Literate, Cathartic, Bleak, Volatile Relief
I asked Billy to tell all about the most captivating musical experience he ever had, so I guess I ought to step up to the plate myself. (no idea where that expression originates...)
The first gig I ever went to was at the Mean Fiddler in 1991. I'd been to loads of festivals, and I'd followed local bands about making puppy eyes on a regular basis, I'd even played extremely badly alongside three or four indie chart toppers on their worst, most drunken gigs, but weirdly, despite living with a musician who'd charted, (once, heh), I'd never been as a punter to a proper single big name gig. So for my first gig ever, nervy, wired, not a bit drunk on gassy beer from Irish pubs, I chose Henry Rollins.
Here's what AllMusic has to say about Rollins:
Styles American Underground, College Rock, Alternative Metal, United States of America, Alternative Pop/RockYeah, well 1992 was a pivotal year for me, too, but in 91 I was still germinating. Although the sugar was turning to alcohol by then.
Tones Fiery, Passionate, Thuggish, Aggressive, Literate, Cathartic, Bleak, Volatile
In the '90s, Henry Rollins emerged as a post-punk renaissance man ... Since Black Flag's breakup in 1986, Rollins has been relentlessly busy, recording albums with the Rollins Band, writing books and poetry, performing spoken-word tours, writing a magazine column in Details, acting in several movies, and appearing on radio programs and, less frequently, as an MTV VJ. The Rollins Band's records are uncompromising, intense, cathartic fusions of hard rock, funk, post-punk noise, and jazz experimentalism, with Rollins shouting angry, biting self-examinations and accusations over the grind.
Similar Artists: Greg Ginn The Red Hot Chili Peppers Minutemen Jane's Addiction Husker Du Gone Fugazi R.E.M. Shudder to Think Jawbox Sonic Youth Faith No More Dinosaur Jr.
Roots and Influences: Minor Threat The Velvet Underground Thin Lizzy Suicide Led Zeppelin Dead Kennedys Black Sabbath Bad Brains Iggy Pop Phil Lynott Ted Nugent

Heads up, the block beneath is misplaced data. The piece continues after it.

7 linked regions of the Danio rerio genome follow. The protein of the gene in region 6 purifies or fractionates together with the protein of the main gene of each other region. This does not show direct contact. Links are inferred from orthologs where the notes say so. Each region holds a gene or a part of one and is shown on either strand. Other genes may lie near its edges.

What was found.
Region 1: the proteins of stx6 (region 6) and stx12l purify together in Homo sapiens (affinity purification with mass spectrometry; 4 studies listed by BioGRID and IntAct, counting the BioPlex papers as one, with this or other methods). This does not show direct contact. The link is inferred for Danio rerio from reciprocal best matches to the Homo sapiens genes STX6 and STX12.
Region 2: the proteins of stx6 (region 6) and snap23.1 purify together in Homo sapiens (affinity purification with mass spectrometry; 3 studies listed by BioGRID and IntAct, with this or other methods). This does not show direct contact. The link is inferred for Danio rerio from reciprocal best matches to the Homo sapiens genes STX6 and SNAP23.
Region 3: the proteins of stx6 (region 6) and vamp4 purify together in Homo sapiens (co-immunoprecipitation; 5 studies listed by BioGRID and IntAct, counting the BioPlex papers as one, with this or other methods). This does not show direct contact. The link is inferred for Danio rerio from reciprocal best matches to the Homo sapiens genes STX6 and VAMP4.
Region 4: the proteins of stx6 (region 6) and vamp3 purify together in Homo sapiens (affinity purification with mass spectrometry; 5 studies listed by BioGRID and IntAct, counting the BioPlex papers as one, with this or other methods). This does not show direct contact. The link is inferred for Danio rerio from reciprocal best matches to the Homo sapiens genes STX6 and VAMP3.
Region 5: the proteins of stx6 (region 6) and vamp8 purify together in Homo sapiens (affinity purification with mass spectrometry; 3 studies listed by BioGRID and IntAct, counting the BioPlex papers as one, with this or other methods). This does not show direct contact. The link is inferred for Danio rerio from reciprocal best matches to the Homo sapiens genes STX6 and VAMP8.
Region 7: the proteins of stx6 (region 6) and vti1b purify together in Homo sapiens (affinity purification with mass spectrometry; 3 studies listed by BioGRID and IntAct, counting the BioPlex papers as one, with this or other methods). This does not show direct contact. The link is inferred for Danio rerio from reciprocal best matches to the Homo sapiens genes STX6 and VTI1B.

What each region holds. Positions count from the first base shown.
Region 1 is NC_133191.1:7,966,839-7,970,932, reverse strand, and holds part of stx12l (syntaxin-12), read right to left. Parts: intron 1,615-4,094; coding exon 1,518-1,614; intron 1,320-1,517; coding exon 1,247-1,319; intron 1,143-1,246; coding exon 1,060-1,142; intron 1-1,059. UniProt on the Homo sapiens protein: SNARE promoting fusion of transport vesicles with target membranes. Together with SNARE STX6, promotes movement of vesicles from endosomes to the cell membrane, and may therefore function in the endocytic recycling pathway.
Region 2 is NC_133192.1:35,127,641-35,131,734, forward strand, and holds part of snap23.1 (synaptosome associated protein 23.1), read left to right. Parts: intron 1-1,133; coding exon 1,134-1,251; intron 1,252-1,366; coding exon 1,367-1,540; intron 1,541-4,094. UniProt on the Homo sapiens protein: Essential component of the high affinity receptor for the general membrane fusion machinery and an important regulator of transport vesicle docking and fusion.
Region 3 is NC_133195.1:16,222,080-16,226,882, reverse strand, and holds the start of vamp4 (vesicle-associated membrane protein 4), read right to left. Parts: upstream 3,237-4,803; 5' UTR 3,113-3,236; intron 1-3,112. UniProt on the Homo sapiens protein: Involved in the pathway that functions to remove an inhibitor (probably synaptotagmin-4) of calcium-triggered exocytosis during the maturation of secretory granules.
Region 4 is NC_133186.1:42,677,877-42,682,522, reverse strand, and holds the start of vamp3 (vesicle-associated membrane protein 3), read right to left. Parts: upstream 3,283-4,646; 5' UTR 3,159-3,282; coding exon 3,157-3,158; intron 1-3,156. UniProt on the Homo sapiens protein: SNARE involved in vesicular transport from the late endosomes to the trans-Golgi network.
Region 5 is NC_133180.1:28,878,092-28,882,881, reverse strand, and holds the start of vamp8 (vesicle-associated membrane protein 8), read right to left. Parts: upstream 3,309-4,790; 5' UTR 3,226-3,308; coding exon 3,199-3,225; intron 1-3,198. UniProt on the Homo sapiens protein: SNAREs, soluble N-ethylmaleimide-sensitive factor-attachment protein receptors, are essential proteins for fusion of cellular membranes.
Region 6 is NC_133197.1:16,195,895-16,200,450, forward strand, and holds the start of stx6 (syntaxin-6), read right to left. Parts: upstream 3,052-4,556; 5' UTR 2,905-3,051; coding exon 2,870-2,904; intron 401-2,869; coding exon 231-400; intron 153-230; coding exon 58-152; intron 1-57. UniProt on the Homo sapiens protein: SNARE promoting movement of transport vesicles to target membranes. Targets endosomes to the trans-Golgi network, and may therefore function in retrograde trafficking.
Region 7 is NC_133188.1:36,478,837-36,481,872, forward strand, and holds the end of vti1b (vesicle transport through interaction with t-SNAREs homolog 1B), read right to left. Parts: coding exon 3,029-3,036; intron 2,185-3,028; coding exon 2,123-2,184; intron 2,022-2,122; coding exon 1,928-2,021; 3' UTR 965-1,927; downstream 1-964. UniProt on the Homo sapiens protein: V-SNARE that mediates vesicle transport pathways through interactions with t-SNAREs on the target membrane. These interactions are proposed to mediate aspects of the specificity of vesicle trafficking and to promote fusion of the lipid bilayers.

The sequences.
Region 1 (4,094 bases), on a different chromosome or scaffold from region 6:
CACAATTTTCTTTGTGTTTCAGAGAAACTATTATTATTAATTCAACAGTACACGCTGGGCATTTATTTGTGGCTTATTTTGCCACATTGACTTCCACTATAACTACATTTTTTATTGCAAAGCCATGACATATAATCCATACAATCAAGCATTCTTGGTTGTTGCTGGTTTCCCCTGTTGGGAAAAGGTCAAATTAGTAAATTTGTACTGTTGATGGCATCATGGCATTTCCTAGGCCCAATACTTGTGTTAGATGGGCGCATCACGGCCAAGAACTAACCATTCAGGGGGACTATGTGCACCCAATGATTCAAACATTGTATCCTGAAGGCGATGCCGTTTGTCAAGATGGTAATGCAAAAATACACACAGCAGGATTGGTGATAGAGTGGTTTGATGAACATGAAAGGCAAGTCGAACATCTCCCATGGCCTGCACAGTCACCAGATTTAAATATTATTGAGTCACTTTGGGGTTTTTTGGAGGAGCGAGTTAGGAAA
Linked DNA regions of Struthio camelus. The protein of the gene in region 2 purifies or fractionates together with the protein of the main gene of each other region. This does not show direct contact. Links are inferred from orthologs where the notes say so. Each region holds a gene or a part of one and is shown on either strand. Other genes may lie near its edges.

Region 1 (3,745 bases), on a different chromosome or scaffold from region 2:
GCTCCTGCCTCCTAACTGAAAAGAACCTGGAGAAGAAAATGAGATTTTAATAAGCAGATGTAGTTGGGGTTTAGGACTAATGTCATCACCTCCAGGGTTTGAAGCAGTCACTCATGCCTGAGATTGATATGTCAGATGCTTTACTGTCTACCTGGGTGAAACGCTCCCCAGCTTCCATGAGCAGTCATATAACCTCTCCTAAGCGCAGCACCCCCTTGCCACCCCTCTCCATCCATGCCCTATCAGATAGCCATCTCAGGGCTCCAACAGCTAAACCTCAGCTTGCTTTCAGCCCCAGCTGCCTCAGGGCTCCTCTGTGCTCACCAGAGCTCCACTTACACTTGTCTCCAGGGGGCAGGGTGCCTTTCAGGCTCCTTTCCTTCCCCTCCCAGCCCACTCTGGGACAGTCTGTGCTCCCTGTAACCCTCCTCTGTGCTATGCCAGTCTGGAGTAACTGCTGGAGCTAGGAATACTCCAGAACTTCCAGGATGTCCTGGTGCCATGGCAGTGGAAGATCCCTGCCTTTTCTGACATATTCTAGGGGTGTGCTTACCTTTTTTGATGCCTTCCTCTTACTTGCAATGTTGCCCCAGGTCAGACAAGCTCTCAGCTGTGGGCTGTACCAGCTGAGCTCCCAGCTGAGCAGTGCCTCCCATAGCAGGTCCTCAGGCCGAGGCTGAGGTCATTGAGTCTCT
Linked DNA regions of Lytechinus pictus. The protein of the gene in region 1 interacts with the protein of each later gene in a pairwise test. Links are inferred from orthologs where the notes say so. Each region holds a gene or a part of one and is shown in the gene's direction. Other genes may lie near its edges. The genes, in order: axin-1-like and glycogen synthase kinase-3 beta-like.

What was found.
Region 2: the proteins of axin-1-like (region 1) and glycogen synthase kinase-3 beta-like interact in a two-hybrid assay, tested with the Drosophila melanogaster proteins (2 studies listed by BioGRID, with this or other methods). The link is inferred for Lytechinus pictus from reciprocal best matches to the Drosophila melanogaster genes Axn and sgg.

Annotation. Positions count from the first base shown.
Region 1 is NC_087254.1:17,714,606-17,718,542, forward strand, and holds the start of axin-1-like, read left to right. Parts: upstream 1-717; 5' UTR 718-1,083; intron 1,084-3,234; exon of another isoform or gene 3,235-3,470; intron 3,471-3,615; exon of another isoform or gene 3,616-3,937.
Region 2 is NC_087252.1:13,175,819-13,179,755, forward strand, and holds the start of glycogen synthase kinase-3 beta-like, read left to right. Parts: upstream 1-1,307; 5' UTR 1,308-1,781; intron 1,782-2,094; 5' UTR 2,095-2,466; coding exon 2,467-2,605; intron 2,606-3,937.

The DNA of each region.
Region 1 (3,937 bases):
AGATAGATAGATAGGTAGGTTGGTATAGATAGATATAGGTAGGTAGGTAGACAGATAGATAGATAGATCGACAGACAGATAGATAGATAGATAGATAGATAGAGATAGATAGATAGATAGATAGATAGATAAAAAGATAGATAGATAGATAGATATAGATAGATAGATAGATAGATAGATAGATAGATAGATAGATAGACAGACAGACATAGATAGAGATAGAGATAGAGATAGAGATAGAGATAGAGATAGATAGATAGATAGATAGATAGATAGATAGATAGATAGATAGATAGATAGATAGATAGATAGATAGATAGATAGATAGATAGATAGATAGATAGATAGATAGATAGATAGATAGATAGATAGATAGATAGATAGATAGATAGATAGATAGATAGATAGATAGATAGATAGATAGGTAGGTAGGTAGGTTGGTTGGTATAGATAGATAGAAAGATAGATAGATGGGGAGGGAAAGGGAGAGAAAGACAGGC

1991 was a pivotal year for Rollins, for better and worse. The Rollins Band inked a deal with Imago that promised much-improved distribution, and also appeared on the Lollapalooza tour. But in December of that year, Rollins and his best friend, Joe Cole, were held up by gunmen waiting outside of Rollins' L.A. home. Cole was fatally shot in the head; the devastating trauma of the incident never quite left Rollins, and occasionally (though indirectly) informed his subsequent work.
I lived in Kentish Town, in a poxy one room bedsit, above a drug dealing drummer who drummed all night, below a mad pensioner with Parkinson's who never wore anything more underpants, and tended to shit on the landing outside my door. I was living cheaply so that I could afford not to go home during student summers, and in order to have more money to discover London's nightlife. This meant the Mean Fiddler was a stagger away from the local bad boy's pub, next door to the second best chippy in Camden. Muso boyf and I had a pissy row early on in the evening, and he stormed off to nod sagely from somewhere stage right. I stood on the fire exit steps to get a better view, and tolerated the racket of the support band. I think they might have been Silverfish, but it was a terrible gig for them, much worse than any they did when they got even more unpopular. I was wired, and I was in a pissy aggravated mood. Hurry up and get this fucking farce over with, I thought. I haven't any more money for beer.